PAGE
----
Rafael Nadal cannot risk further injury to his knee by returning to tennis for the last part of the season, which is why he would be smart to take some more time off and return to the sport in 2013.
He recently spoke about his injury via the Telegraph.
"Impossible, no. But difficult, yes," Nadal said when asked whether he would make a comeback before the end of the season.
"I can imagine when I come back I will need time to practice and practice more and more every day, maybe that will take a month-and-a-half.
"The most important thing is to continue with the treatment ... when I don't feel nothing, hopefully that will happen soon, I will come back on the tennis court."
There are no more Grand Slam tournaments for him to win in 2012, and there's no chance that he could recapture the No. 1 ranking if he came back.
Nadal has very few reasons, if any, to force himself back onto the court before the Australian Open in January. We have seen too many players in tennis, and in other sports, return from injury earlier than expected and still have problems.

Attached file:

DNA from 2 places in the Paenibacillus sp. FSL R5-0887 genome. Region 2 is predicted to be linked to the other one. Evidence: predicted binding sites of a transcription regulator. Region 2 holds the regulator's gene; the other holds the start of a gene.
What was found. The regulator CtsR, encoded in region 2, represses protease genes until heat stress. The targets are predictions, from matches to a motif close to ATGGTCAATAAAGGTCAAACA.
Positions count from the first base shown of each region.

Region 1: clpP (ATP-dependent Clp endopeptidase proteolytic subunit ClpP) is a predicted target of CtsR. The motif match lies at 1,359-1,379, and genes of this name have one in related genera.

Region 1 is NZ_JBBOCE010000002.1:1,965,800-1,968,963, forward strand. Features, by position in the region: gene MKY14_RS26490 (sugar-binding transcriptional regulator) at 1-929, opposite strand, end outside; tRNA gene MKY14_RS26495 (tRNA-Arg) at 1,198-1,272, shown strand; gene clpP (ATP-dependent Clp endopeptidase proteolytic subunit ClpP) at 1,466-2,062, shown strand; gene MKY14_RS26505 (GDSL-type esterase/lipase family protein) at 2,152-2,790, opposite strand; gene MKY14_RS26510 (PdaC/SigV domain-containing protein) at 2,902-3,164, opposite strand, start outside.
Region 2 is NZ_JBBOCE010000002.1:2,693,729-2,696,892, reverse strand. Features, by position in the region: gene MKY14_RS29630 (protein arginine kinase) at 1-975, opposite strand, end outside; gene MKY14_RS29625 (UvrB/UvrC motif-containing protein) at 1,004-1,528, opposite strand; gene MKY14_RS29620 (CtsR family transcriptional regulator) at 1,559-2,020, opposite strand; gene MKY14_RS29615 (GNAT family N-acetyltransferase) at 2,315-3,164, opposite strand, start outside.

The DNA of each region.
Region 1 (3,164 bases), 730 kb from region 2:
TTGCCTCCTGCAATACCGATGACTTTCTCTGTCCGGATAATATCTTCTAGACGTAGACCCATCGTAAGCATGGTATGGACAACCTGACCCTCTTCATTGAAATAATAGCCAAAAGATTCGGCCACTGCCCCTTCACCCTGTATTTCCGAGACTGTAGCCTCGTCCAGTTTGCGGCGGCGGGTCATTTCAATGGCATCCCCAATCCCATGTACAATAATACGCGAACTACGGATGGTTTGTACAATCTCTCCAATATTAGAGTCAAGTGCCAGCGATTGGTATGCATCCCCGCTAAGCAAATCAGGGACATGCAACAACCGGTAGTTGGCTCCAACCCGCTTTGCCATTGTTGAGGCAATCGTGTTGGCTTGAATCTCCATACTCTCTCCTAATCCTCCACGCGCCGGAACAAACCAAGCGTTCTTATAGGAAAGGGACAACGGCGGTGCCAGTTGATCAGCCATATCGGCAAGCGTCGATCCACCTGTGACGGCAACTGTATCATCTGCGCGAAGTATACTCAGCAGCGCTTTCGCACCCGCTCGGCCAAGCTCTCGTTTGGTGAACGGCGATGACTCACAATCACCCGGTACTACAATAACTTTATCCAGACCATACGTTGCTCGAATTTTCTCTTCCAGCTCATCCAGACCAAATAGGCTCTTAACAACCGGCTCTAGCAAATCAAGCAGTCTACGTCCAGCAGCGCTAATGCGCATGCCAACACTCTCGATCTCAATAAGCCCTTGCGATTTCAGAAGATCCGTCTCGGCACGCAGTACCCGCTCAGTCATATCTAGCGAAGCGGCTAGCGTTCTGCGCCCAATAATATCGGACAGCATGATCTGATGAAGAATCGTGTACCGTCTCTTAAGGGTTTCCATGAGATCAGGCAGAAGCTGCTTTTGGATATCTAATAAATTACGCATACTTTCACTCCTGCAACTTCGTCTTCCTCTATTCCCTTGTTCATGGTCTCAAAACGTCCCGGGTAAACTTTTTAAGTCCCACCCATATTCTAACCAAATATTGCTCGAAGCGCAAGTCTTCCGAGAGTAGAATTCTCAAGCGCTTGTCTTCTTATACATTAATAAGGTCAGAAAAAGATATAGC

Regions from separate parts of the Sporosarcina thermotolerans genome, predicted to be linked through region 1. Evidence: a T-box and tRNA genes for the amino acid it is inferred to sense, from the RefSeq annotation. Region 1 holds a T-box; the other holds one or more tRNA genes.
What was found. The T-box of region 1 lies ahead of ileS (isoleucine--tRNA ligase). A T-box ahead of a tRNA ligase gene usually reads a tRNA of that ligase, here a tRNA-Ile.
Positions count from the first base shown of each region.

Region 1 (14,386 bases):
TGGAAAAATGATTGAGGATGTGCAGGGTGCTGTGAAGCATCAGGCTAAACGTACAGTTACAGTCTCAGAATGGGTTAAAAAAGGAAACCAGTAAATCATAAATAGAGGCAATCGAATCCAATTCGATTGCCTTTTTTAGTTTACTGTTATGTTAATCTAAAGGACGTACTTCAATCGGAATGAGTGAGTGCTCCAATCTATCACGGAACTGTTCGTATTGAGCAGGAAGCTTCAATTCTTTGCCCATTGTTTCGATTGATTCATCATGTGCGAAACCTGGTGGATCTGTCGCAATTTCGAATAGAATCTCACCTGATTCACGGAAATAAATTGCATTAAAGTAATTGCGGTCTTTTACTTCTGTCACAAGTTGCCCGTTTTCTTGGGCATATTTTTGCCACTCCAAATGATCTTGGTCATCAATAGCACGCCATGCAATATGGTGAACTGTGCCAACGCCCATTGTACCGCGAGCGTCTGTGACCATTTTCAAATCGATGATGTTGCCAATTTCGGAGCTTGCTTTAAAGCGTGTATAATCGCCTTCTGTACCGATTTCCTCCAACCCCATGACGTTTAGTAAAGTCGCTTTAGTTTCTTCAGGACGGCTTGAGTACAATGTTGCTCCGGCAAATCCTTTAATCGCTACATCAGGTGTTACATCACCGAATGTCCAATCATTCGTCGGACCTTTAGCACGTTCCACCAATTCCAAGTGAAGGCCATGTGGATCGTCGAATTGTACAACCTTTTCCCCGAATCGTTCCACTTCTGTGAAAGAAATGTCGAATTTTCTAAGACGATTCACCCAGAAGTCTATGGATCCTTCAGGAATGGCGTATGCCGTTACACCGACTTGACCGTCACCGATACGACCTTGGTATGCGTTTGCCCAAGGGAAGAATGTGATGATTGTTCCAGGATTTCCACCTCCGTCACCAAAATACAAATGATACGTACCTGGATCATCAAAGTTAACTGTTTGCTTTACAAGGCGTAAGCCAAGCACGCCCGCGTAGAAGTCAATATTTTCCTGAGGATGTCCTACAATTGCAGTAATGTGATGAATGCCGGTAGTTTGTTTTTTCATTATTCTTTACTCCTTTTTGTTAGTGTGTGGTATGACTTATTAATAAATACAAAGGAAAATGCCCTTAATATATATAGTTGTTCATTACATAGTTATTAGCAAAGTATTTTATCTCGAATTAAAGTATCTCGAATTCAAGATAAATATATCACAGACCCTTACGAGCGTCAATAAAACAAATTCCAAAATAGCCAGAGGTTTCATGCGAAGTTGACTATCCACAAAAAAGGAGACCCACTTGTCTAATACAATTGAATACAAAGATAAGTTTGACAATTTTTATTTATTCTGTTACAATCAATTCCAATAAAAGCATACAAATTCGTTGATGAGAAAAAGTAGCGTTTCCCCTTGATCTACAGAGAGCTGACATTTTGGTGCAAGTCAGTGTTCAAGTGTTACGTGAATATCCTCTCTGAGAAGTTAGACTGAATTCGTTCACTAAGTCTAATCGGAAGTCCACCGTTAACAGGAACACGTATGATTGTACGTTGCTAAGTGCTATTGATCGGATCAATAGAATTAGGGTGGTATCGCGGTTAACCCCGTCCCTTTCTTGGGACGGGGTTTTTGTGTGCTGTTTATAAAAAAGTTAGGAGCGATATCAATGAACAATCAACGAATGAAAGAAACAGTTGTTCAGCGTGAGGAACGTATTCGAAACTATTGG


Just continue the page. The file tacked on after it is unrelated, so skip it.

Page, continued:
Knee problems are very serious, especially for players who use their athleticism and quickness to gain an advantage over their opponents, like Nadal does. Without two healthy knees, Nadal would be much easier to defeat—even on clay.
For Nadal to get his career back on track and have a chance to add to his Grand Slam Singles titles, he must be fully healthy when he returns to real competition, whether that's in Melbourne or not.
Nadal is only 26 years old, and if he wants to play another four or five successful years without having to deal with injuries, he should not come back to tennis this season.
Not playing tennis regularly must be frustrating for Nadal, but it's important for him to understand that coming back from his knee injury too early could ruin the rest of his great career.
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